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Abstraction in early christian and roman art

Syndretizm and Abstraction in Early Christian and Roman Art

Within the 500 years of history from the introduction of Christian art around 200 CE until the ban on religious images in eighth century Byzantium,a

continuity between the classical religious tradition and Christianity is evident. Syncretism, or the assimilation of images from other traditions, defined

the Late Antique period's aesthetic transition into the first three centuries of Byzantine art creating a bridge between Antiquity and the Middle

Ages. In late Rome, amidst a growing trend toward abstraction, classical forms and values were yielding to a symbolic realism in imperial secular

art, setting the stage for later abstract spiritual values in Christian artworks. The late Roman world was experiencing a variety of problems.The

rapid succession and violent overthrow of the imperial leaders, military disasters, growing inflation and taxation, along with the abandonment of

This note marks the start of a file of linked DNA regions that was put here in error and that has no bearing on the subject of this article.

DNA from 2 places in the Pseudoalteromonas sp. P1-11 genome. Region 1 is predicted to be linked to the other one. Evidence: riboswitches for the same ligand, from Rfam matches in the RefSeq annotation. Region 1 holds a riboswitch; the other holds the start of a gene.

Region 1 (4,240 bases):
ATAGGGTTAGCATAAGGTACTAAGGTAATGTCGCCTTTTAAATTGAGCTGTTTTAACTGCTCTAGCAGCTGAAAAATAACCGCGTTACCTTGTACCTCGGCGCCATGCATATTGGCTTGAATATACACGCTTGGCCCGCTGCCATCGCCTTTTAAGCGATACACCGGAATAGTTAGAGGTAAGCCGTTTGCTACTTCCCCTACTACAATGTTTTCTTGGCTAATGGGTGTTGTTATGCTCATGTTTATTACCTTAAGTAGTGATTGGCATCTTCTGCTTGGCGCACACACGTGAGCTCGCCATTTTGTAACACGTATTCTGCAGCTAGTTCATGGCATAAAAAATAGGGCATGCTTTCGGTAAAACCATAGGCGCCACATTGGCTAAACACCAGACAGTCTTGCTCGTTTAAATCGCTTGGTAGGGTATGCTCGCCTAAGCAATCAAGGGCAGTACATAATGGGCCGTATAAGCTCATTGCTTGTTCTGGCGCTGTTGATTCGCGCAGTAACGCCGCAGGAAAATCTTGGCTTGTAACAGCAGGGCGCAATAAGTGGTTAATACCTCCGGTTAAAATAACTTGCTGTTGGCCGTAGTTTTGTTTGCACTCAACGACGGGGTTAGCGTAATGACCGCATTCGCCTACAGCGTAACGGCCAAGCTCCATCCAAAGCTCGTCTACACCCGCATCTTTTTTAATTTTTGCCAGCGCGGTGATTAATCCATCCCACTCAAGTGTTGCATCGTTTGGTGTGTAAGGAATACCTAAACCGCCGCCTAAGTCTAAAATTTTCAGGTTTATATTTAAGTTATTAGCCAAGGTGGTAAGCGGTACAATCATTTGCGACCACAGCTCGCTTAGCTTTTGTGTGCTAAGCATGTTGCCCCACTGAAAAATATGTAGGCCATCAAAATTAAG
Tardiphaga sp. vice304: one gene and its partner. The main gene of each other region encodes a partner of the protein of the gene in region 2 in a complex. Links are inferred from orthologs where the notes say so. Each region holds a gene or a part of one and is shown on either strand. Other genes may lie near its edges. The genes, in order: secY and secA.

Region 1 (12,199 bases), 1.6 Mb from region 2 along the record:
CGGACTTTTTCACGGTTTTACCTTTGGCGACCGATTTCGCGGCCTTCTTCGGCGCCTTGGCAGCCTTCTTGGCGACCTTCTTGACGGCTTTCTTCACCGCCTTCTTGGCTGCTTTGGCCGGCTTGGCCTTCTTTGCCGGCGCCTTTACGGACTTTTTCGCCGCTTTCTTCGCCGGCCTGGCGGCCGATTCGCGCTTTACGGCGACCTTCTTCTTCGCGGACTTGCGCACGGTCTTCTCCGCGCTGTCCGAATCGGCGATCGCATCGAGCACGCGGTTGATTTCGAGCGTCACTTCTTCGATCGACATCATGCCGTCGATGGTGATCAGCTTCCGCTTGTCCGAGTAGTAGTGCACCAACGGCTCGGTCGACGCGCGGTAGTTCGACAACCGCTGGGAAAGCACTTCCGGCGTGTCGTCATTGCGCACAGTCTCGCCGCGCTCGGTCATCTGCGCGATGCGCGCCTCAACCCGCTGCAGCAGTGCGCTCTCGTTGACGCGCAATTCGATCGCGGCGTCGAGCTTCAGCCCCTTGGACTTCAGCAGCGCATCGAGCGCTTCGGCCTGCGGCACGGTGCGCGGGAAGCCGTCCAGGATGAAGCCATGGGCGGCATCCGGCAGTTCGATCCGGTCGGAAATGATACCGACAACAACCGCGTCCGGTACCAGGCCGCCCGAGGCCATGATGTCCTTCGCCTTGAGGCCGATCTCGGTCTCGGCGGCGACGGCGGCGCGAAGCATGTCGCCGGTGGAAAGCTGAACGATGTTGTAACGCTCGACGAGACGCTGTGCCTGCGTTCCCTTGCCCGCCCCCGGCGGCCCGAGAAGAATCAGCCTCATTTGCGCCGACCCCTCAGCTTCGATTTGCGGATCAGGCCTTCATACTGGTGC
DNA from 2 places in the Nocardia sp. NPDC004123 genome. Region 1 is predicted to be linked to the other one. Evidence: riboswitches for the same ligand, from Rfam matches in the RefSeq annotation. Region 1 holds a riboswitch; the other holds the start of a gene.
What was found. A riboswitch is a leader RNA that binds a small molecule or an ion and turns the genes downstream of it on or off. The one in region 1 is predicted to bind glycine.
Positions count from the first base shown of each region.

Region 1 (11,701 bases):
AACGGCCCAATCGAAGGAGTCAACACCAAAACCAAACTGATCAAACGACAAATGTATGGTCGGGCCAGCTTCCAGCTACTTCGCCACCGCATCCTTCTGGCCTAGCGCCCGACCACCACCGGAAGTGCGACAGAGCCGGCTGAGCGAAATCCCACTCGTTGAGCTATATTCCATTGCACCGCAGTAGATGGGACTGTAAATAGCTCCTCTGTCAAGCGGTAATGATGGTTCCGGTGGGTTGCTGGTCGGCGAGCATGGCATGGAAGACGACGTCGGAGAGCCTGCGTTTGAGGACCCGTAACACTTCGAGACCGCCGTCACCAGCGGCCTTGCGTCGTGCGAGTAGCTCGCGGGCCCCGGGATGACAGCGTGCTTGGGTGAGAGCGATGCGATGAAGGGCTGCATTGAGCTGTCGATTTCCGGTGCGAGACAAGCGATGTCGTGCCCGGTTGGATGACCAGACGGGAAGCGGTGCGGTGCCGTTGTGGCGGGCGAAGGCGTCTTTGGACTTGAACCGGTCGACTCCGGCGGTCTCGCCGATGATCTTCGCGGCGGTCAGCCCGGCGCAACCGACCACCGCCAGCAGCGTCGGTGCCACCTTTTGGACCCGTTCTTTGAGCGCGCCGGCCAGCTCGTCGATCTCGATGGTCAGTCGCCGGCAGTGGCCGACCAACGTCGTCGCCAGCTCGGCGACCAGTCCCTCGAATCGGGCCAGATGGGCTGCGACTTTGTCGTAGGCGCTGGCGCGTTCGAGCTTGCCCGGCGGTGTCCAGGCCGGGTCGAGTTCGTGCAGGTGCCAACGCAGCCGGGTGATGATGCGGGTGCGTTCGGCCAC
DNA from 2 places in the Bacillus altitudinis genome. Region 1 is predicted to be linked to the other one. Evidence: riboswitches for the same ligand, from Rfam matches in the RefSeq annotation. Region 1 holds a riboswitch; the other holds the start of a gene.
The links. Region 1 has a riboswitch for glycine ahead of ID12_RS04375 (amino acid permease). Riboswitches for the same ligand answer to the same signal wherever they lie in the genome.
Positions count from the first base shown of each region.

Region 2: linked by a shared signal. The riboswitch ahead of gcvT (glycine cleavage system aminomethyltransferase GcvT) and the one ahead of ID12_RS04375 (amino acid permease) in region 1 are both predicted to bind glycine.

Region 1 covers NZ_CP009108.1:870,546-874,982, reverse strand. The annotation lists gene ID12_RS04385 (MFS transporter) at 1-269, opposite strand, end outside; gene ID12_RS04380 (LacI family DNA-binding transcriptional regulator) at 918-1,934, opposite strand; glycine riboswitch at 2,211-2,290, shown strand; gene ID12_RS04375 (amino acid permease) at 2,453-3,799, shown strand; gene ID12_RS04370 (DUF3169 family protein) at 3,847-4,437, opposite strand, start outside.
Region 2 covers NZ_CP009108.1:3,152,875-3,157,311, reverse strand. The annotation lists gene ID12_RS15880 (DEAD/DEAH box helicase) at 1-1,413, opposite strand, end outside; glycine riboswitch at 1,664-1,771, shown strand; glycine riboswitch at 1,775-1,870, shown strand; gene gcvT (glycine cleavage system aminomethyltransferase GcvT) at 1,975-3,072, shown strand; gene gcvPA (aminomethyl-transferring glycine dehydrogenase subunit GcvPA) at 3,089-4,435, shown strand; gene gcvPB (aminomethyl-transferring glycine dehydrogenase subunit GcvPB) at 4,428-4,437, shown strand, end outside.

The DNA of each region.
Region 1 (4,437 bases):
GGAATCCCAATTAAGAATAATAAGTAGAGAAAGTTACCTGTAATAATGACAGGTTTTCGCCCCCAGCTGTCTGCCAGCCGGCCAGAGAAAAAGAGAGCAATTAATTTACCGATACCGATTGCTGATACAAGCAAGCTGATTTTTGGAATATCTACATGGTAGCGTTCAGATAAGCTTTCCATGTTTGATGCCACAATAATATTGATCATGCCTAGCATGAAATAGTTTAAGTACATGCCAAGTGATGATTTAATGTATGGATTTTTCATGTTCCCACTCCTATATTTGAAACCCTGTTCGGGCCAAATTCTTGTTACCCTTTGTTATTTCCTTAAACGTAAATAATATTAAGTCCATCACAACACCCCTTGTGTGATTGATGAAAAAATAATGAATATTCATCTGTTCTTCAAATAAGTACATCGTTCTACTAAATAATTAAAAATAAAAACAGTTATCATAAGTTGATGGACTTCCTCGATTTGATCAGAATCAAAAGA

traditional religion, opened the door for new trends in philosophy and religion that offered an escape from the realities of a harsh world.The Greek

concept of a man-centered humanistic art was fading. Art shifted away from Hellenistic skills including foreshortening, atmostpheric perspective,

and re-creating reality, toward a two dimensional symbolic approach with a more rigid style. "The contrast of light and shadow, the generation of

natural forms, and the optical effects of classical art, gave way to newly abstracted forms with a concentration on sybolism played against the

classical backdrop creating aesthic and emotional appeal. " (Byzantine Art in the Making, p.114) The Arch of Constantine and the statue group